The lack of synergism between mutations

In short, this study has found modestly diminished sensitivity of the SARS-CoV-2 spike glycoprotein with RBD mutations L452R and E484Q to Pfizer–BioNTech mRNA vaccine-elicited antibodies; more specifically, this loss of sensitivity was similar in magnitude when compared to the loss conferred by either L452R or E484Q alone.

However, it has to be noted that in some sera they have found evidence for variable neutralizing activity against the L452R and E484Q PVs, which was expected as it basically reflects differential antibody responses between various individuals.

Furthermore, L452R and E484K mutant did not exhibit significantly higher entry efficiency in comparison to single mutants, while the spike triple mutant showed similar or mildly reduced entry in comparison to Wuhan-1 D614G spike glycoprotein. Also, P681R mutation did not appear to alter entry efficiency or the sensitivity to vaccine sera.

Implications for further practice

Since the emergence of the B.1.617 SARS-CoV-2 (Delta) variant in late 2020, there have been great fears that two key mutations present in the receptor-binding domain (i.e., L452R and E484Q) would have additive and compounding effects on successfully evading neutralizing antibodies.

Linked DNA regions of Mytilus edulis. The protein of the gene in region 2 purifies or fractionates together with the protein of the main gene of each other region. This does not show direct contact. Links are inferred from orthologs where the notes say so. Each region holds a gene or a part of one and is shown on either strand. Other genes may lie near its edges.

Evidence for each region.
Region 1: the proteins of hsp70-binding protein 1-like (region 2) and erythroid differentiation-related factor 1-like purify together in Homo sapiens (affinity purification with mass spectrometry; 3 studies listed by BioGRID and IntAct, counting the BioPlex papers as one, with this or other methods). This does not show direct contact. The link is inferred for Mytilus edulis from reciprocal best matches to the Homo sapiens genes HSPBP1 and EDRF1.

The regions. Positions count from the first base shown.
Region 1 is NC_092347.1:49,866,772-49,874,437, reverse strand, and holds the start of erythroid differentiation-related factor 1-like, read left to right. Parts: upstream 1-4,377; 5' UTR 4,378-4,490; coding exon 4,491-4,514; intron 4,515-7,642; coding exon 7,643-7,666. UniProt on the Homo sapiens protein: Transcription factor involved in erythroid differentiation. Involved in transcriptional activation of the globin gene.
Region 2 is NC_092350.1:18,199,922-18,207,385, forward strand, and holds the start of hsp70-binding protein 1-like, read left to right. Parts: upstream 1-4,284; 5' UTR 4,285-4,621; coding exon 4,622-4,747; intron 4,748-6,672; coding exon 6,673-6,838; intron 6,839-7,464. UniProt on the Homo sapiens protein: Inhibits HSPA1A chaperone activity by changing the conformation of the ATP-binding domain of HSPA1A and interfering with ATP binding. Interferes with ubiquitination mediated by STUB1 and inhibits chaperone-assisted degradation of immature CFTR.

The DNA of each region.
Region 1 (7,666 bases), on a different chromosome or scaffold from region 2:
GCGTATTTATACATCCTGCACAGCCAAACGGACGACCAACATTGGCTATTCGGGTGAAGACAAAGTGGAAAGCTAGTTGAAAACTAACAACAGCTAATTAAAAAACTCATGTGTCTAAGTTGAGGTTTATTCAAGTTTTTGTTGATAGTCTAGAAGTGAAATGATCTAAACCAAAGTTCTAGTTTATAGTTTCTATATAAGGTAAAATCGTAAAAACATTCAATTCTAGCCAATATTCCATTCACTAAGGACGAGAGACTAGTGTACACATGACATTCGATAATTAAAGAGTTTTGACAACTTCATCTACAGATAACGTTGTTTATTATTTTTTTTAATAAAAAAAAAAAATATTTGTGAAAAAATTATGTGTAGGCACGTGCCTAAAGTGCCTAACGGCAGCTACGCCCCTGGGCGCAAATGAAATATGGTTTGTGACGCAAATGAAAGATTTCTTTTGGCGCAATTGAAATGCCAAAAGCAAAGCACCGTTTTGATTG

“These data demonstrate reduced sensitivity to vaccine-elicited neutralizing antibodies by the RBD bearing L452R and E484Q but lack of synergistic loss of sensitivity”, concludes study authors in this paper.

However, although this study has shown that combined mutations have a similar impact as either of them alone, it does not mean that this will be the case for other emerging mutations. Therefore, this must be taken into consideration in our future vaccine planning efforts.

Journal reference:
  • Ferreira, I. et al. (2021). SARS-CoV-2 B.1.617 mutations L452 and E484Q are not synergistic for antibody evasion. The Journal of Infectious Diseases.,

Posted in: Medical Research News | Disease/Infection News | Pharmaceutical News

Tags: ACE2, Angiotensin, Angiotensin-Converting Enzyme 2, Antibodies, Antibody, Cell, Coronavirus, Coronavirus Disease COVID-19, Enzyme, Glycoprotein, Immunology, Infectious Diseases, Kidney, Medicine, Mutation, Osteosarcoma, Pandemic, Receptor, Research, Respiratory, SARS, SARS-CoV-2, Serine, Severe Acute Respiratory, Severe Acute Respiratory Syndrome, Syndrome, Vaccine, Virus

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Dr. Tomislav Meštrović

Dr. Tomislav Meštrović is a medical doctor (MD) with a Ph.D. in biomedical and health sciences, specialist in the field of clinical microbiology, and an Assistant Professor at Croatia's youngest university – University North. In addition to his interest in clinical, research and lecturing activities, his immense passion for medical writing and scientific communication goes back to his student days. He enjoys contributing back to the community. In his spare time, Tomislav is a movie buff and an avid traveler.